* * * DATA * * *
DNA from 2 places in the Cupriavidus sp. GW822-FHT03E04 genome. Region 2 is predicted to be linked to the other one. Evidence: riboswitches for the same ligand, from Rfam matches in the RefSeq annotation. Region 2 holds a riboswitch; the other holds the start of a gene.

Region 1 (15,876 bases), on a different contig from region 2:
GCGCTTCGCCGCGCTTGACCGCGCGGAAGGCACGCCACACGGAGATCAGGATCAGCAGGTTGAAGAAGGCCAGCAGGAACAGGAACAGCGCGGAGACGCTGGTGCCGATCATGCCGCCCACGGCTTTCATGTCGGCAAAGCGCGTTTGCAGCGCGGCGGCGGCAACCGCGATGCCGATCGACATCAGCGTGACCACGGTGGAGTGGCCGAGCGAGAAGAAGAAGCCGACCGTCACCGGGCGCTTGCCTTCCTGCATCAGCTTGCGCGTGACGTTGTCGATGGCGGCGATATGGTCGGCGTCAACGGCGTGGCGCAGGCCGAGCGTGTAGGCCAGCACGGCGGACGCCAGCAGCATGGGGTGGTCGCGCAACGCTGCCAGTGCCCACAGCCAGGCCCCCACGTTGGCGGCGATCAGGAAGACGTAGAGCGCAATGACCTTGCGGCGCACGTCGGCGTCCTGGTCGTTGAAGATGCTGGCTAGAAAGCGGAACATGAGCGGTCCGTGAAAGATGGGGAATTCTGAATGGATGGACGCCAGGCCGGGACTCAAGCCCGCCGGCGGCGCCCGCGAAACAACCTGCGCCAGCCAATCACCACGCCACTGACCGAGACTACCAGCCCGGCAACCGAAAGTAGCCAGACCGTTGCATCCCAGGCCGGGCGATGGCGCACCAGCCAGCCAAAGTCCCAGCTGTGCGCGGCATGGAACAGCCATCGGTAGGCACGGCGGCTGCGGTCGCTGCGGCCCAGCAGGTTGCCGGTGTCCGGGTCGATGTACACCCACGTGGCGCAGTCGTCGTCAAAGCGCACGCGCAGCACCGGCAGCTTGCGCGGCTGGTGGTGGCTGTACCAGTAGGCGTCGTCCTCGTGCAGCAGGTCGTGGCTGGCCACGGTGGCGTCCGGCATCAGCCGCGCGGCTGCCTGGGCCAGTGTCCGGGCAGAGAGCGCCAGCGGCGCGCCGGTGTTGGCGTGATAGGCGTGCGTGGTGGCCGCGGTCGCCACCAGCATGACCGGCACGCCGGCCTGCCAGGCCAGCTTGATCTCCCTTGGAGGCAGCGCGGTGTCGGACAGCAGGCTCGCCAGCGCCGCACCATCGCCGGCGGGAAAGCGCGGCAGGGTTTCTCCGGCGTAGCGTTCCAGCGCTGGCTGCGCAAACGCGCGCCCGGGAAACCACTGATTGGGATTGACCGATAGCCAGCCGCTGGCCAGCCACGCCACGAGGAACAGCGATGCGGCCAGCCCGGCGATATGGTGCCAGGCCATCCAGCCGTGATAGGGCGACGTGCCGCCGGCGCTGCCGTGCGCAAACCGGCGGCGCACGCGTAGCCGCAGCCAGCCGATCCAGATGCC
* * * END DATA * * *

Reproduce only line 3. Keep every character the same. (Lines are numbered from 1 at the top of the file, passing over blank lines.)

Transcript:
GCGCTTCGCCGCGCTTGACCGCGCGGAAGGCACGCCACACGGAGATCAGGATCAGCAGGTTGAAGAAGGCCAGCAGGAACAGGAACAGCGCGGAGACGCTGGTGCCGATCATGCCGCCCACGGCTTTCATGTCGGCAAAGCGCGTTTGCAGCGCGGCGGCGGCAACCGCGATGCCGATCGACATCAGCGTGACCACGGTGGAGTGGCCGAGCGAGAAGAAGAAGCCGACCGTCACCGGGCGCTTGCCTTCCTGCATCAGCTTGCGCGTGACGTTGTCGATGGCGGCGATATGGTCGGCGTCAACGGCGTGGCGCAGGCCGAGCGTGTAGGCCAGCACGGCGGACGCCAGCAGCATGGGGTGGTCGCGCAACGCTGCCAGTGCCCACAGCCAGGCCCCCACGTTGGCGGCGATCAGGAAGACGTAGAGCGCAATGACCTTGCGGCGCACGTCGGCGTCCTGGTCGTTGAAGATGCTGGCTAGAAAGCGGAACATGAGCGGTCCGTGAAAGATGGGGAATTCTGAATGGATGGACGCCAGGCCGGGACTCAAGCCCGCCGGCGGCGCCCGCGAAACAACCTGCGCCAGCCAATCACCACGCCACTGACCGAGACTACCAGCCCGGCAACCGAAAGTAGCCAGACCGTTGCATCCCAGGCCGGGCGATGGCGCACCAGCCAGCCAAAGTCCCAGCTGTGCGCGGCATGGAACAGCCATCGGTAGGCACGGCGGCTGCGGTCGCTGCGGCCCAGCAGGTTGCCGGTGTCCGGGTCGATGTACACCCACGTGGCGCAGTCGTCGTCAAAGCGCACGCGCAGCACCGGCAGCTTGCGCGGCTGGTGGTGGCTGTACCAGTAGGCGTCGTCCTCGTGCAGCAGGTCGTGGCTGGCCACGGTGGCGTCCGGCATCAGCCGCGCGGCTGCCTGGGCCAGTGTCCGGGCAGAGAGCGCCAGCGGCGCGCCGGTGTTGGCGTGATAGGCGTGCGTGGTGGCCGCGGTCGCCACCAGCATGACCGGCACGCCGGCCTGCCAGGCCAGCTTGATCTCCCTTGGAGGCAGCGCGGTGTCGGACAGCAGGCTCGCCAGCGCCGCACCATCGCCGGCGGGAAAGCGCGGCAGGGTTTCTCCGGCGTAGCGTTCCAGCGCTGGCTGCGCAAACGCGCGCCCGGGAAACCACTGATTGGGATTGACCGATAGCCAGCCGCTGGCCAGCCACGCCACGAGGAACAGCGATGCGGCCAGCCCGGCGATATGGTGCCAGGCCATCCAGCCGTGATAGGGCGACGTGCCGCCGGCGCTGCCGTGCGCAAACCGGCGGCGCACGCGTAGCCGCAGCCAGCCGATCCAGATGCC